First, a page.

During last week’s Common Council meeting, a lengthy discussion ensued over the city-owned and operated J.F. Kennedy Civic Arena — or, more to the point, whether the city should charge reduced fees to the Rome Youth Hockey Association to help the organization keep its costs low to attract and retain youth hockey participants.
During her councilor report, Fourth Ward Councilor Ramona L. Smith addressed a letter received from the RYHA Board of Directors which requested a reduction in the fee it pays the city for use of the arena from $110 to $90-95 per hour. The rate had been raised to $110 last season due to its delayed start from COVID-19 shutdowns and a lack of guidance from the state on how to reopen such a facility, officials said.
In 2007, Smith said the Common Council approved a $3.3 million bond and more than $700,000 was from the community to revitalize and rehabilitate the area, whose chiller and much of its structure had long outlived its useful life. The facility, built in the early 1960s and opened in 1964, was designed to be a place where the community’s enthusiasm for ice hockey and ice skating could be nurtured. Since its inception, and indeed, through its renovation, this has been the guiding force behind its use.
For decades, the Fort Stanwix Hockey Association, incorporated in 1969, paid a reduced hourly rate to the city to help keep hockey and figure skating as affordable options for area families. Slowly, as electricity rates and upkeep became more expensive, the city raised its rates for all users, including youth hockey, to help offset these growing costs.
Despite demographic shifts and growing expenses, youth hockey has remained viable in the community, serving as a great opportunity to enhance the health and fitness of area youngsters (and adults), drawing visitors to the community from across the Northeast and Canada, and enhancing the overall quality of life our community enjoys.
Whether individuals enjoyed use of the area for open skating, watching youth or adult hockey or attending a trade show or other event inside it - or simply enjoyed the residual impacts on our community — we’ve all benefited from its existence.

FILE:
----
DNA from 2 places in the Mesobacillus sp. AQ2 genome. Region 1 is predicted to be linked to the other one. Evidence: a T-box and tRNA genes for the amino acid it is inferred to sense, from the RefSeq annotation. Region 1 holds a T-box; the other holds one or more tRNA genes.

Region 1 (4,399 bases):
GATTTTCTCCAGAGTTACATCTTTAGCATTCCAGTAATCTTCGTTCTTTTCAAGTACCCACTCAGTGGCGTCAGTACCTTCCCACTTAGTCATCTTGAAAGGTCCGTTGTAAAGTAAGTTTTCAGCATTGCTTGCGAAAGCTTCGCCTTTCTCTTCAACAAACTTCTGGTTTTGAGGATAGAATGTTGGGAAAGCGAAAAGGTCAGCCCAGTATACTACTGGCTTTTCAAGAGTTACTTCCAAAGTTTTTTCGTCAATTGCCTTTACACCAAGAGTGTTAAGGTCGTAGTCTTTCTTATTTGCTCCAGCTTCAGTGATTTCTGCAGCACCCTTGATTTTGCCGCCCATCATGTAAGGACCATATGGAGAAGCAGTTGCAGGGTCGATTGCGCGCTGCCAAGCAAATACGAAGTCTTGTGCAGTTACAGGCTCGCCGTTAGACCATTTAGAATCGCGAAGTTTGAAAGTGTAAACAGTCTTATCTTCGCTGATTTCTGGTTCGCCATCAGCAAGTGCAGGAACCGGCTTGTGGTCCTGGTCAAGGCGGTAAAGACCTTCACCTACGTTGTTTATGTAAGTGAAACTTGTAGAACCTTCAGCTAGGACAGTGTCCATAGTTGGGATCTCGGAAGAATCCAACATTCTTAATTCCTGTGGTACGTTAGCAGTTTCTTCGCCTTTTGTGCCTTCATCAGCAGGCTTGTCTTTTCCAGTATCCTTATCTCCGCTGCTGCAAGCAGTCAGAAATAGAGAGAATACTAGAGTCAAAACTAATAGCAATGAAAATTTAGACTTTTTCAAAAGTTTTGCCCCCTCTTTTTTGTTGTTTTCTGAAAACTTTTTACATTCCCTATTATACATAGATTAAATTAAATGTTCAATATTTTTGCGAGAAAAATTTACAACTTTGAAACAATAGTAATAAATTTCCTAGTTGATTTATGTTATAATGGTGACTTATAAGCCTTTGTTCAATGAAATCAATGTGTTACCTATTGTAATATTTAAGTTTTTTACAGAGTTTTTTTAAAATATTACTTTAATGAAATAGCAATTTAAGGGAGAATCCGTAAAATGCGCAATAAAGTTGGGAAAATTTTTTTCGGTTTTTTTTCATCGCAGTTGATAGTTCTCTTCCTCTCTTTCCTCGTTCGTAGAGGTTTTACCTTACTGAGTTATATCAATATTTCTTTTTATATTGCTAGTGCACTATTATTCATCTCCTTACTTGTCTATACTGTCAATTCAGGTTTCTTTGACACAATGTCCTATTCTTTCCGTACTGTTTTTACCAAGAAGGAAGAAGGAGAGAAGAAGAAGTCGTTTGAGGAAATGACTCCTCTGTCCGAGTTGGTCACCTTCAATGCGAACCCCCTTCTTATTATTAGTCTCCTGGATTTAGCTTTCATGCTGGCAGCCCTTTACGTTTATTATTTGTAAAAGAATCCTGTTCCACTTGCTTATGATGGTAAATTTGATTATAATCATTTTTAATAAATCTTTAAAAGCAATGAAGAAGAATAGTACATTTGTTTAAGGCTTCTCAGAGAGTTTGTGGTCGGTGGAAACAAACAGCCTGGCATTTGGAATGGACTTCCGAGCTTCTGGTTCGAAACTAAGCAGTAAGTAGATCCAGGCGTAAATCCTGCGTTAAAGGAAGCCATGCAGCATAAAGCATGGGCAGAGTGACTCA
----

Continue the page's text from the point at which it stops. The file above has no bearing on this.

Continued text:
As such, we can advocate for those options which will increase usership of this venerable community treasure — including reduced rates for ice rentals for groups and organizations to assist their viability. Likewise, during its renovation some city officials lobbied for free admission to city residents for public skating to not just promote usage of the rink but to encourage physical activity for a community which grows ever more sedentary. After all, those officials said at the time, the taxpayers have already shown their support by funding the $3.3 million bond approved by councilors in 2007.
While some revenues may be lost on one end through direct rentals, other revenues could be generated through concessions, advertising, sponsorships, grants and other funding opportunities. Current estimates project an operating deficit for the arena of $48,518 for 2020 and a deficit of $47,801 for 2021. While those are certainly no small amounts, it is but a fraction of a percent in the city’s $44.9 million 2021 operating budget which carries benefits that far exceed the costs.
We can, and should, celebrate the outstanding achievements by generations of arena users — from state championship high school teams in the 1980’s to a national tournament qualifying girl’s team earlier this year. We should also laud the foresight of such proponents of ice hockey and the arena as school district and city officials such as Charles Dain, Bill Fleet, Dick Meiss, Al and Sandy Williams, among others.
We are hopeful that a new generation of municipal and district officials and community advocates can continue to make the rink a viable source of community pride, youth development and civic engagement for decades to come.